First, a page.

Turtles All the Way Down

Turtles All the Way Down by John Green

I enjoyed John Green’s earlier books, so I have been one of the many fans eagerly anticipating his newest novel. In Turtles All the Way Down, Green’s first-person narrator, Aza, struggles with extreme anxiety and OCD, to the point of self-harm. She fixates on germs, gut bacteria, and her microbiome. Green manages to make her anxiety seem utterly reasonable–which is of course the exact right way to portray this disorder from the inside looking out. Mental illness makes the extreme thoughts that are its main symptom seem absolutely logical, even inevitable. Like, why aren’t we all always freaking out about our complex, fragile microbiome? How does anyone ever kiss, when it’s obviously disgusting swapping so many germs?

The plot is a mystery surrounding the disappearance of a millionaire CEO, and a romance with the CEO’s teenage son, Davis. Several times, Aza shows a lot of genre-savvy. She knows how the money should affect her relationship with Davis, and how her unique mind should help her to solve mysteries. but she doesn’t want to or can’t go along with those genre rules.

My one criticism of the book might be that Davis is too perfect, too accepting of Aza’s flaws, too poetic to be a real teenage boy. He’s obsessed with astronomy and writes contemplative reflections on Shakespeare quotes on a blog that Aza happens to discover through some lucky cyber-stalking.

I was almost more interested in Aza’s best friend Daisy, a fast-talking fanfic writer, than in Davis or the mystery surrounding his father. Daisy is super charming, and she took me in from the beginning, but there is a seed of meanness and selfishness and discord in her relationship with Aza that has to be revealed and fixed. I love it when strong female characters have complex friendships with deep-seated problems that are NOT rooted in jealousy over a boy.

In the end, there is resolution, but considerably less than in most YA books. There’s no happily ever after. Aza is certainly not cured. She will always have anxiety. The heartbreaking realism of Aza’s difficult future is not something Green flinches away from, and I really appreciate that.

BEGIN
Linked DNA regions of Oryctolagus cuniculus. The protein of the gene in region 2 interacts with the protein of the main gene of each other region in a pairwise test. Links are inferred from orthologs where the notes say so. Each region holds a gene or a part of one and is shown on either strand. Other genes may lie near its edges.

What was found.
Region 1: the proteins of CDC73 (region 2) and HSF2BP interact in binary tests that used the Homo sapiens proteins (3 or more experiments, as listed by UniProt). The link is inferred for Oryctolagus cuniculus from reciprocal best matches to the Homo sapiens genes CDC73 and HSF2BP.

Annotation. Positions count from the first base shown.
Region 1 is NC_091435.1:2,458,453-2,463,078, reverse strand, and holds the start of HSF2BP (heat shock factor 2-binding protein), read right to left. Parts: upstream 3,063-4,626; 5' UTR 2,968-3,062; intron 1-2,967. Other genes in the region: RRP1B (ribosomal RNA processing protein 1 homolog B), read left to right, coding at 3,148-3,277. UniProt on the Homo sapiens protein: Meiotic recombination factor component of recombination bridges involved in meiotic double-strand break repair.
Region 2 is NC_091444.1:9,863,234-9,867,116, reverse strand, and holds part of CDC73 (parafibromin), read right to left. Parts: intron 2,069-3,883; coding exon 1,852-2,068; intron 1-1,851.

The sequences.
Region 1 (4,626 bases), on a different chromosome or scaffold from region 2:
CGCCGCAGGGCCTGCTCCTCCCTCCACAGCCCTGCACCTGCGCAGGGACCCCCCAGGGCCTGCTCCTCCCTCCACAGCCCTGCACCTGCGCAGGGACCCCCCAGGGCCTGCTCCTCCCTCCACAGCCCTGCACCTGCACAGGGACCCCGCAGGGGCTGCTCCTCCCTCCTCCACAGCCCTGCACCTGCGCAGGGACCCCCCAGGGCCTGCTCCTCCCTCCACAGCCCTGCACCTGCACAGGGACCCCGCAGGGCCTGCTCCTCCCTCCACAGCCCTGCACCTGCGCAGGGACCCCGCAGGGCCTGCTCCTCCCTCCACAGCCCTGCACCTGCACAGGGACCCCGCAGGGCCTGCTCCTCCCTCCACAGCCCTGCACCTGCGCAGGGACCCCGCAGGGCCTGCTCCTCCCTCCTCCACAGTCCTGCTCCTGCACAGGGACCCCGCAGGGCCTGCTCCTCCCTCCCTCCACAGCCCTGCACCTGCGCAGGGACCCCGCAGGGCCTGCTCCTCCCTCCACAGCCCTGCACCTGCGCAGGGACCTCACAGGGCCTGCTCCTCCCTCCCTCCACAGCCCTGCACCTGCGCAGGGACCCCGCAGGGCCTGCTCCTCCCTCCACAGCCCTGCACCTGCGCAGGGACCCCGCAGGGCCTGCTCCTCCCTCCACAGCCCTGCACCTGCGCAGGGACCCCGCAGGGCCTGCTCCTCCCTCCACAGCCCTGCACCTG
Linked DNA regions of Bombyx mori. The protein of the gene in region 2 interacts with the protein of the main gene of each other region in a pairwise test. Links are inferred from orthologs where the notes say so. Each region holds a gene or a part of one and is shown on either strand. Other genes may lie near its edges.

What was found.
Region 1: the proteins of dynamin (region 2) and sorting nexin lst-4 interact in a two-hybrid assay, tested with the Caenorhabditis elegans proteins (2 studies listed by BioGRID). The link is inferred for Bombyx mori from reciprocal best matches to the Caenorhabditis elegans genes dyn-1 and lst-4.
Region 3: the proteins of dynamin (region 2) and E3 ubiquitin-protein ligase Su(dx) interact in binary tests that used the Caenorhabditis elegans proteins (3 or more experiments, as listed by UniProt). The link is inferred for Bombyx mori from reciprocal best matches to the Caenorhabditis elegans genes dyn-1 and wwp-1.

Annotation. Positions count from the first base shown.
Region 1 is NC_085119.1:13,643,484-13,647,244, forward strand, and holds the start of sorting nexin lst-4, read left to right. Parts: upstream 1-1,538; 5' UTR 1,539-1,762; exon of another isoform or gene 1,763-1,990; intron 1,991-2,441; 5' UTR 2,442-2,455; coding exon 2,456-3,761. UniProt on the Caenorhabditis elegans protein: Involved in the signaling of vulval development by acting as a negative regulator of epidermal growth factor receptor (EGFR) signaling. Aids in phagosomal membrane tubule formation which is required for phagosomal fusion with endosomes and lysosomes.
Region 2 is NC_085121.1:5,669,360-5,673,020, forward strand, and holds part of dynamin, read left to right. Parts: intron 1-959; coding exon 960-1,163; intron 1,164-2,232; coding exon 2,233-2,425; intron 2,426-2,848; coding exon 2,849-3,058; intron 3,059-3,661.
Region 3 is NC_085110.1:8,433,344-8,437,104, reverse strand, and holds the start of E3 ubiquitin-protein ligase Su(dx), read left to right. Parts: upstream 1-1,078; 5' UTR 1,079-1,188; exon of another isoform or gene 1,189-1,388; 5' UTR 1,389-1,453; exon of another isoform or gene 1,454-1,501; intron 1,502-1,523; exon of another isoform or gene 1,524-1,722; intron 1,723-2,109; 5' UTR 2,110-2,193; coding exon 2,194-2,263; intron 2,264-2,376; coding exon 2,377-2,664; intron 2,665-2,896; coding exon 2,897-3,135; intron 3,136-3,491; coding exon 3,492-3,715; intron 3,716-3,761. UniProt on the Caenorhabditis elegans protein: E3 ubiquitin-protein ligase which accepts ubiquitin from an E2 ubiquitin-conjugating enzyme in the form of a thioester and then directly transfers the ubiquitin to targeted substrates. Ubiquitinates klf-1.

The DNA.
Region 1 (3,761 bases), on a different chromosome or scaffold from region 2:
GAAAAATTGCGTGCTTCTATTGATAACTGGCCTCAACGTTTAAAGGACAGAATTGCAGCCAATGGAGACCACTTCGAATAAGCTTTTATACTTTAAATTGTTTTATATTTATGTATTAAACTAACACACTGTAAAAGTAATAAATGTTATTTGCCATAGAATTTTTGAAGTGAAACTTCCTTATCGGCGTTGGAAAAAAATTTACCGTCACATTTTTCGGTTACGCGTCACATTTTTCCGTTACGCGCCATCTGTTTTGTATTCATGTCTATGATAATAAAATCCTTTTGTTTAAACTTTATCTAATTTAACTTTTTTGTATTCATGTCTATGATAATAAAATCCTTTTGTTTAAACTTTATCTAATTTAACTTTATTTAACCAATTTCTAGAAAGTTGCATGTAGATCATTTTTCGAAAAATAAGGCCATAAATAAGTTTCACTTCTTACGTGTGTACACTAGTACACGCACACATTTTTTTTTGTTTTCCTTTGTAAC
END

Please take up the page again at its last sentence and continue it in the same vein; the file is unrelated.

3 thoughts on “Turtles All the Way Down

  1. The NYT also gave this a good review. For me, I’ll be passing on this one.

    Do you ever beta-read YA manuscripts? Are you part of a critique group at all? Just curious as to how your own writing is going, and if you’ve been able to make any time for it this summer and fall.

    XO — from your digital follower here on your blog 😀

    • I’d certainly be interested in beta-reading! I just started with a very small writing group this summer, spun off a short workshop I attended. We’re only meeting monthly though. Thanks for asking about my writing! It’s not going so great, but I guess I’m still plugging away, or at least putting in the time. I hadn’t come up with anything I liked over the summer, so I decided to do NaNoWriMo (at least partly to punish myself). I’m hitting word count goals but none of it is usable, mostly because I didn’t start the month with much of a plan, so I’m outlining as I go. Thanks for being such a faithful follower!

  2. I’m glad to hear you’re doing NaNo this year. I tried last year, my first year to sign up, but the election just threw me so hard, I spent the month absorbing political articles instead of writing. This November, I’m querying a YA contemporary I finished last month, and I have some friends beta-reading the manuscript now. It’s already been alpha-read by two readers, and the opening was critiqued by two different critique groups over several months, which is why I have enough confidence in it to start the querying process.

    Beginning December 1, a lot of NaNo participants flood agent inboxes with query letters, so I have to finish querying before then. My goal is to query 200 agents. As of today, I’ve sent 71 queries. I might not make 200 before Nov. 30, but I’m sure trying. 🙂

    I’ve often thought that you might be a great reader to critique with, either swapping chapters to read or finished manuscripts. My email is: mjstacy.india [at] yahoo.com — which I’m sharing in case you have any interest in beta-reading my current YA contemporary. The manuscript is 76,000 words. The story features diverse, bilingual main characters — it’s a friendship story with a love story, titled “Ninja in a Cornfield.” I’d be happy to send you a synopsis and the query summary if you want to hear more information before deciding.

    And if you do beta-read this ms, I’d be happy to send you a thank-you gift (like books, dark chocolate from the designer chocolate place in my hometown, a Starbucks gift card, something like that) and/or read a work of yours in trade. You would not need to beta-read this in November — you’re working on NaNo, and I don’t intend to infringe on your writing time. But after NaNo is finished, if you’re up for any beta-reading, please let me know. I think what you are doing right now — outline material, and whatever story notes and scenes you can get down on paper — is super valuable to the process of writing a book, and I wish you well with all of your writing goals. ^.^

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